Weaning them off needing you takes work, too: “You can pour your own cup of milk” “Try the step stool” “Did you check the dishwasher?” “The milk may have been pushed to the back of the fridge” “There’s more paper towels in the storage room downstairs”.

One thing to remember is that every battle doesn’t need to be fought: yes, you may wear a t-shirt and shorts to school on the first cold day of autumn because the cold will get you into warmer clothes faster than I ever can.

Everyone needs something. All the time. And while daddy is sitting right next to them, willing to address their needs, mommy is always the first resource. Even on the good days, the energy required to mother two children, maintain a home and a career is almost miraculous. Never mind this ambitious endeavour of writing on the side.

#1. Self-Care is paramount.

I always loved going to the gym and having “me” time…who doesn’t? I didn’t realize that it would become vital to my very survival. Making time for myself is the only way to keep from breaking down. I do that by (in)consistent yoga practice, (not so) daily meditation and writing, sprinkled with a few outings with dear friends when I can get away. I can feel my entire being rebelling when I haven’t spent the time on my mat, at my keyboard or chatting away with someone I love who is not a part of my family. It’s easy to be swept up in the feeling of being needed by your family, of being indispensable to them…but one day, they will be their own independent people (because that’s the goal, right?) and I want to still have something that’s mine, that can’t be taken away when they’re continuing their journey without my everyday care & guidance.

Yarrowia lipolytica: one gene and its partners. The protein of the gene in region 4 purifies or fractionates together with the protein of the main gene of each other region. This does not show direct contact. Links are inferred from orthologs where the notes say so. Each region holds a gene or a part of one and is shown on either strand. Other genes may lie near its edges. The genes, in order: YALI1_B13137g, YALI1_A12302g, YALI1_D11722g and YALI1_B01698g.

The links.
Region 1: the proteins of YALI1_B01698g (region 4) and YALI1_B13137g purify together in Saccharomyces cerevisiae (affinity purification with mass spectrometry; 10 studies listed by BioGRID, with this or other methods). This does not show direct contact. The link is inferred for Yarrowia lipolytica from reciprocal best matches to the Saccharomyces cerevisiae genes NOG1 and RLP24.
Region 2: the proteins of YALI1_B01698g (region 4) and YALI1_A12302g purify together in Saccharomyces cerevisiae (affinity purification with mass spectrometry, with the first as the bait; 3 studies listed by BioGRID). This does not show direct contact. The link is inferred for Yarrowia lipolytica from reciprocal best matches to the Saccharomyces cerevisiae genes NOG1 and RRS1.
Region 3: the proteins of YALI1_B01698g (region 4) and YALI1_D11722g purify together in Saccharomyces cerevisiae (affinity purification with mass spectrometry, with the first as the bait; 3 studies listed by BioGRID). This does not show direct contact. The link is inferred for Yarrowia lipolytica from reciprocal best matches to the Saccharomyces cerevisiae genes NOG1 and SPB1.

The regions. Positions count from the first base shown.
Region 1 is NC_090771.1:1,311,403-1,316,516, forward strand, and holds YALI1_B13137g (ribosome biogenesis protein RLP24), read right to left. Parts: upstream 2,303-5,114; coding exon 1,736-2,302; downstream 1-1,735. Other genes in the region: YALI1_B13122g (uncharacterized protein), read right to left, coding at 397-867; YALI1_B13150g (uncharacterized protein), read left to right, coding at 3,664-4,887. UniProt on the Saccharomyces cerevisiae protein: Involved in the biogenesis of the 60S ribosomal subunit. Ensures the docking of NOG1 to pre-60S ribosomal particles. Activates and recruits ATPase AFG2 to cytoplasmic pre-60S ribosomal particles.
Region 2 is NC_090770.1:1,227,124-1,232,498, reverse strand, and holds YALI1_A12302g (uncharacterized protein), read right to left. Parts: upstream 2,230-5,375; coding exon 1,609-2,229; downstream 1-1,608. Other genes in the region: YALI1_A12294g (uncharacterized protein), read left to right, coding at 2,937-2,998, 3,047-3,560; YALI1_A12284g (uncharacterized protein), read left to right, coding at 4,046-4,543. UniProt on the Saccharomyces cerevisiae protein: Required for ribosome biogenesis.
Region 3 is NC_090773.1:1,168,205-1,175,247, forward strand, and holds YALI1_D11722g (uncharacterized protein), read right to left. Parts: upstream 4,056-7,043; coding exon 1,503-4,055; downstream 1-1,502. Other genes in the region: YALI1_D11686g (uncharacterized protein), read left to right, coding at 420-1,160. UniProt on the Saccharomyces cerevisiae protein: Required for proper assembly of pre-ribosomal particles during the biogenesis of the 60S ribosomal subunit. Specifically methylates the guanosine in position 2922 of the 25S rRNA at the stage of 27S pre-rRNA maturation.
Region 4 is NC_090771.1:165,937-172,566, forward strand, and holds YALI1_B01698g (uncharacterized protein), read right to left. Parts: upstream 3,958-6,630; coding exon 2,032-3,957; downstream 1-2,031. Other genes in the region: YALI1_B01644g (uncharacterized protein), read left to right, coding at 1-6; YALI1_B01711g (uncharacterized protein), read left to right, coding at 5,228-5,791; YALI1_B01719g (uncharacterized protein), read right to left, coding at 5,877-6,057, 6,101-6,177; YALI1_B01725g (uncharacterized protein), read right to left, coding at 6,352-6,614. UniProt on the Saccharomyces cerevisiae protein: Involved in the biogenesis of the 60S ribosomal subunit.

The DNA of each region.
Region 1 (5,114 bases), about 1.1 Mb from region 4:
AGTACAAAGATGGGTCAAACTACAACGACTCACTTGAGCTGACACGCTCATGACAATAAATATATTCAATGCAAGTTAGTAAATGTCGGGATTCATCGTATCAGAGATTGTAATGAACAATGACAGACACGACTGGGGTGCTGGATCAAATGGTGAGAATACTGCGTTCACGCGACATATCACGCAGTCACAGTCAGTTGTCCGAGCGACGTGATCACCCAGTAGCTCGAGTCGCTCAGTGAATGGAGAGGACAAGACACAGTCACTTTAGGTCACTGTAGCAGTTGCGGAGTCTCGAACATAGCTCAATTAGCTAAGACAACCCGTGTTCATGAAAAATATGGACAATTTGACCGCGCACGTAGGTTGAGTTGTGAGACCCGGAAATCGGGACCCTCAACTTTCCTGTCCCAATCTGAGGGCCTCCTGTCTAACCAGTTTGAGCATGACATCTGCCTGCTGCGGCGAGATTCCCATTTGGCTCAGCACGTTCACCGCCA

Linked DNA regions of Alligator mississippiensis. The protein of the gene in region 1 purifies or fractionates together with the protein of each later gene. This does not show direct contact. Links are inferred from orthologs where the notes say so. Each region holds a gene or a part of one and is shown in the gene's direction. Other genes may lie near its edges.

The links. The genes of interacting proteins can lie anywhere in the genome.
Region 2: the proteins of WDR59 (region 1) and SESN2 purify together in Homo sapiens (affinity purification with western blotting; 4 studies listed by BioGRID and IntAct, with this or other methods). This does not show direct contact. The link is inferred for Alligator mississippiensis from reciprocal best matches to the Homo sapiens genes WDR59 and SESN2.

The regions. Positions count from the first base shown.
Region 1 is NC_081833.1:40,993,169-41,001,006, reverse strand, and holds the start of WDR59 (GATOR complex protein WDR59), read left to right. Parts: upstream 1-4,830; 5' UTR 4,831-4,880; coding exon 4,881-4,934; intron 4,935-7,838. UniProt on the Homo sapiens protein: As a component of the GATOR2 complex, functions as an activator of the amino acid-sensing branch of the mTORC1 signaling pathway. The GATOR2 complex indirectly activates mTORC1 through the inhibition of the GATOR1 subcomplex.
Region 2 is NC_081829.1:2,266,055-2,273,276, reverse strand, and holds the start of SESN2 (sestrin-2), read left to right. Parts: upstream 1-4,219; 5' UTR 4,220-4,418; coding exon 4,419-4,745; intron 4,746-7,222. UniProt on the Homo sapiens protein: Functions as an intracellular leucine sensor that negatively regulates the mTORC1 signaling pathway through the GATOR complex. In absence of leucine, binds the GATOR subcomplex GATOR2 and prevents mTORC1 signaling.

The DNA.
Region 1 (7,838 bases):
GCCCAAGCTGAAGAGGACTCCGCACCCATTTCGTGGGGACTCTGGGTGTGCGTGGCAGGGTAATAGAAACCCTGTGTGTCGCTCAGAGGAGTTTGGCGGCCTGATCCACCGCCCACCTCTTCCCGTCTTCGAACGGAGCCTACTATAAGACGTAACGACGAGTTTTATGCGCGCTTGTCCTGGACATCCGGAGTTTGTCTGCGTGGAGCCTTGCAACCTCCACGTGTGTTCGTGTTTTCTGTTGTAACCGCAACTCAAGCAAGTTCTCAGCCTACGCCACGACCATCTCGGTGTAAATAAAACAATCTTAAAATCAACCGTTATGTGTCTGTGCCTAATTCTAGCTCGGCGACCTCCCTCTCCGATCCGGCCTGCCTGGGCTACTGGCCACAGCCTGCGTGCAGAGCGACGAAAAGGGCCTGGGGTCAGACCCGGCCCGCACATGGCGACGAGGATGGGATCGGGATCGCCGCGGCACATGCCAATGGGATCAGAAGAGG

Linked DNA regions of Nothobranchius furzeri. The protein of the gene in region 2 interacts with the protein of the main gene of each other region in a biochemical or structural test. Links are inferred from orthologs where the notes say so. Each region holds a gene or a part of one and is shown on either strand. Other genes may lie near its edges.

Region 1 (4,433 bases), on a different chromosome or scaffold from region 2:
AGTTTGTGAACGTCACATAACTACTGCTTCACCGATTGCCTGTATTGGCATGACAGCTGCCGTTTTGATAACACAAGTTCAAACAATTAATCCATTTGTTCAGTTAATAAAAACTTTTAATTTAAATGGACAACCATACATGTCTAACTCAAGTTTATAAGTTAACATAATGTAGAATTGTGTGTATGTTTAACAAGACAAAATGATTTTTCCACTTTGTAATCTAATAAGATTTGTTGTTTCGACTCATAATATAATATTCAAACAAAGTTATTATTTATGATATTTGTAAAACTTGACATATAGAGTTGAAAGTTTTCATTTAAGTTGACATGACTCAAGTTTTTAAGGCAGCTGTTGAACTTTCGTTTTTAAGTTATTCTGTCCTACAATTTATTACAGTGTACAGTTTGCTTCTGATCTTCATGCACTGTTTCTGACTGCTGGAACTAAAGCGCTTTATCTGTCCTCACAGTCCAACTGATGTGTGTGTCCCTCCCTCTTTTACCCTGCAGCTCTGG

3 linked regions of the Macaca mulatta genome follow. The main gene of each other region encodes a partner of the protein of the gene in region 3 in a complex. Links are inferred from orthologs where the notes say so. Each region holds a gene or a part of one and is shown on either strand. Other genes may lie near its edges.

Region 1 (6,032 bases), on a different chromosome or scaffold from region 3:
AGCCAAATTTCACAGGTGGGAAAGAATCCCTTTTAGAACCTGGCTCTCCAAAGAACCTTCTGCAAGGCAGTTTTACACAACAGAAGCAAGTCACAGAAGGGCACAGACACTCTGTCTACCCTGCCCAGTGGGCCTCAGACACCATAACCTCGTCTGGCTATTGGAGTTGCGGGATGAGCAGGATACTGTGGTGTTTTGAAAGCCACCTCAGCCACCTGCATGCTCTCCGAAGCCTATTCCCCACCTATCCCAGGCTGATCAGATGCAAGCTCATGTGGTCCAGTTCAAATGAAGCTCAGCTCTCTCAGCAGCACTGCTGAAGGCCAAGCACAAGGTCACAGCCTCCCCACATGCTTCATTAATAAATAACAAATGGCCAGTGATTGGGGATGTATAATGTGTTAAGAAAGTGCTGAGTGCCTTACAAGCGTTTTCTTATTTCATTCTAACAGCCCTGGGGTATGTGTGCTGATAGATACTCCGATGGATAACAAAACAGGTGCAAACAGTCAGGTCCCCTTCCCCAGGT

I think I could write on this topic forever because with motherhood the learning curve has been steep…and, oh so worth it. After all, I wouldn’t be the woman I am without my two and I have to admit, I kinda like her.

Any lessons you’ve learned you’d care to impart? How do you self-care in order to keep going?

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Get Messy, Be Unmessable #YogaLessons

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Hearing the words “get messy”, followed closely by “be unmessable” when I started practicing yoga made the English teacher in me raise a brow…oxymoron much?